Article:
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The Clinton administration appealed Saturday to Japan and its other major economic allies to do more to boost growth in their countries and relieve pressure from a soaring U.S. trade deficit.

The widening imbalances in global trade, a weakening dollar and a falling U.S. stock market were key concerns at a meeting of the world's seven largest industrial countries. Their talks came in advance of the annual joint meetings of the 182-nation International Monetary Fund and the World Bank.

Treasury Secretary Lawrence Summers and Alan Greenspan, chairman of the Federal Reserve, were the hosts for their counterparts from Japan, Germany, France, Britain, Italy and Canada.

With the trade deficit soaring to an annual rate of $247 billion, 50 percent higher than last year's record, Greenspan and Summers both have expressed concerns about sustaining such a huge imbalance.

While noting Japan finally appears to be recovering from its worst recession in 50 years, Summers said Tokyo must continue to use all available tools to stimulate the economy.

"Crucial to a sustained and balanced United States expansion will be greater balance in global economic growth," Summers said.

Summers and Greenspan met privately with Japanese Finance Minister Kiichi Miyazawa and Masaru Hayami for an hour before the G-7 talks. Treasury spokeswoman Michelle Smith described the meeting as a "very good and full discussion" of economic issues facing the two countries.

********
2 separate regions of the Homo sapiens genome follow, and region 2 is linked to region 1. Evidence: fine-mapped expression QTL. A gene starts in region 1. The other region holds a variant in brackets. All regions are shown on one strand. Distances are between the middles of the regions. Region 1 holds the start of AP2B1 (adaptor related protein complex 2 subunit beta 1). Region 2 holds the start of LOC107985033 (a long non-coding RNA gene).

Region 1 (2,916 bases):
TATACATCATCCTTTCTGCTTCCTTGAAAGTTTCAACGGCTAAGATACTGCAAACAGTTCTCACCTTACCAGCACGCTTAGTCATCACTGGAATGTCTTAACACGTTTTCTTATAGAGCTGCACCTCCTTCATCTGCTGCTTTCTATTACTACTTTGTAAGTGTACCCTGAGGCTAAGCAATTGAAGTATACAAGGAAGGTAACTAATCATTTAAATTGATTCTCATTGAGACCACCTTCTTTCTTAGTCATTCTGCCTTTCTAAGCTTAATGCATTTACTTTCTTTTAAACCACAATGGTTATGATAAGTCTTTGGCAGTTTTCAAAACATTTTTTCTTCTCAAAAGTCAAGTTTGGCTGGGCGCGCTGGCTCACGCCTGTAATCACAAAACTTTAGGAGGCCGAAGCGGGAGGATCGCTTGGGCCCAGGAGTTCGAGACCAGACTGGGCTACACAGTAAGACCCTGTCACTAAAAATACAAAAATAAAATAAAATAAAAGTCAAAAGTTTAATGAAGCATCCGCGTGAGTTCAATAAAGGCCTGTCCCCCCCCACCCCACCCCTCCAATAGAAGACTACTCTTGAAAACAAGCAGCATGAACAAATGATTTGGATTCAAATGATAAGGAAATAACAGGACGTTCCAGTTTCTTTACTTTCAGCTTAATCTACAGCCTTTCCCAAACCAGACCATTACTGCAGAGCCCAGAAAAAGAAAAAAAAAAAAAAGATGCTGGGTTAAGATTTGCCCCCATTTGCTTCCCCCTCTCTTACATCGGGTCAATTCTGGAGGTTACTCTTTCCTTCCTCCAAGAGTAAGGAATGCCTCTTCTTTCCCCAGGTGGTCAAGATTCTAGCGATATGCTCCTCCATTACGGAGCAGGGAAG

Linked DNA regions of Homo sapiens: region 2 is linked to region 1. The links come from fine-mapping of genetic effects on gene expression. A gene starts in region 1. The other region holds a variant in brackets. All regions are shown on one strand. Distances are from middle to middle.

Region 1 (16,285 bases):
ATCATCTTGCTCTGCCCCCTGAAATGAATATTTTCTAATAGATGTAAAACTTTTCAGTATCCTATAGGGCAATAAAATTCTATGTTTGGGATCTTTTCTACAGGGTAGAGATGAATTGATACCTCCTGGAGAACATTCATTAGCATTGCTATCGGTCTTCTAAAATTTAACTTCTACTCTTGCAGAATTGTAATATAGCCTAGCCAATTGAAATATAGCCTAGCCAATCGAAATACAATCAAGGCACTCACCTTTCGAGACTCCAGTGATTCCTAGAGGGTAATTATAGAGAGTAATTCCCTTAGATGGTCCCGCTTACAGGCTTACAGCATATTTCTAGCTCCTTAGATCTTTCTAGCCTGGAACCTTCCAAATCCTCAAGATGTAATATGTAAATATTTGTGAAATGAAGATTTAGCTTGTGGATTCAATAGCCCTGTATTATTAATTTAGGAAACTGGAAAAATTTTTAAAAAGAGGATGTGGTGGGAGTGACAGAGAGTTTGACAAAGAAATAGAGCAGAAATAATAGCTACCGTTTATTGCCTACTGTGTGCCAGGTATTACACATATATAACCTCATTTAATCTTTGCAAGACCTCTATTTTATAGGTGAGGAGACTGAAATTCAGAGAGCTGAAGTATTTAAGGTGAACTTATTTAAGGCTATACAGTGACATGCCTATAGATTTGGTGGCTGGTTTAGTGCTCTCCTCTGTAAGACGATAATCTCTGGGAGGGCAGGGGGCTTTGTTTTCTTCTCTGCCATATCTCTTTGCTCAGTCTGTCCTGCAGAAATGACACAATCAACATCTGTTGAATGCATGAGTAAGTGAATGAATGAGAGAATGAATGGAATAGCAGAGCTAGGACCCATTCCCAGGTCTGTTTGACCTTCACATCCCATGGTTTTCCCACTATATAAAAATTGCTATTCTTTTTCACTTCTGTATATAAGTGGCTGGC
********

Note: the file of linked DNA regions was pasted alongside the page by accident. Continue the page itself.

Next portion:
In a statement released after their meeting, the G-7 said Japan had pledged to inject more money into its economy, which should help cap the yen's recent rise. But they gave no indication that they are willing to support Tokyo's recent efforts to rein in the yen by selling it on the open market.

"We shared Japan's concern about the potential impact of the yen's appreciation for the Japanese economy and the world economy," the statement said.

Japanese authorities had pledged to "implement stimulus measures until domestic demand-led growth is solidly in place and, in the context of their zero interest rate policy, to provide ample liquidity until deflationary concerns are dispelled," the G-7 added.

Their statement appeared to shatter any hopes Japanese officials may have had of securing the help of their G7 colleagues for putting a lid on the yen's strength, which they fear could undermine a frail recovery in the world's number two economy.

The dollar has fallen by 15 percent against the yen over the past 10 weeks. The decline has raised worries in the United States about higher inflation and a potential sharp correction in the stock market if foreign investors begin to cash out their sizable U.S. holdings over worries about the dollar's weakness.

The weak dollar and inflation concerns were chief reasons cited in last week's 524-point drop in the Dow Jones industrial average, the worst performance in a year.

But comments by Summers and U.S. officials in recent days indicated the administration has no interest in intervening in currency markets to buy dollars. The preference is to keep the pressure on Japan to boost its domestic growth rather than rely on exports to fuel its economy.

The G7 statement also said economic prospects for major industrial nations had improved. But it added that "we still face a number of challenges" to make the world economy a better and more stable place."

On Russia, the G-7 nations expressed "the critical need for intensified efforts to combat corruption in Russia and money laundering and the importance of adequate safeguards to ensure that funds provided by the international financial institutions are used for their intended purposes."

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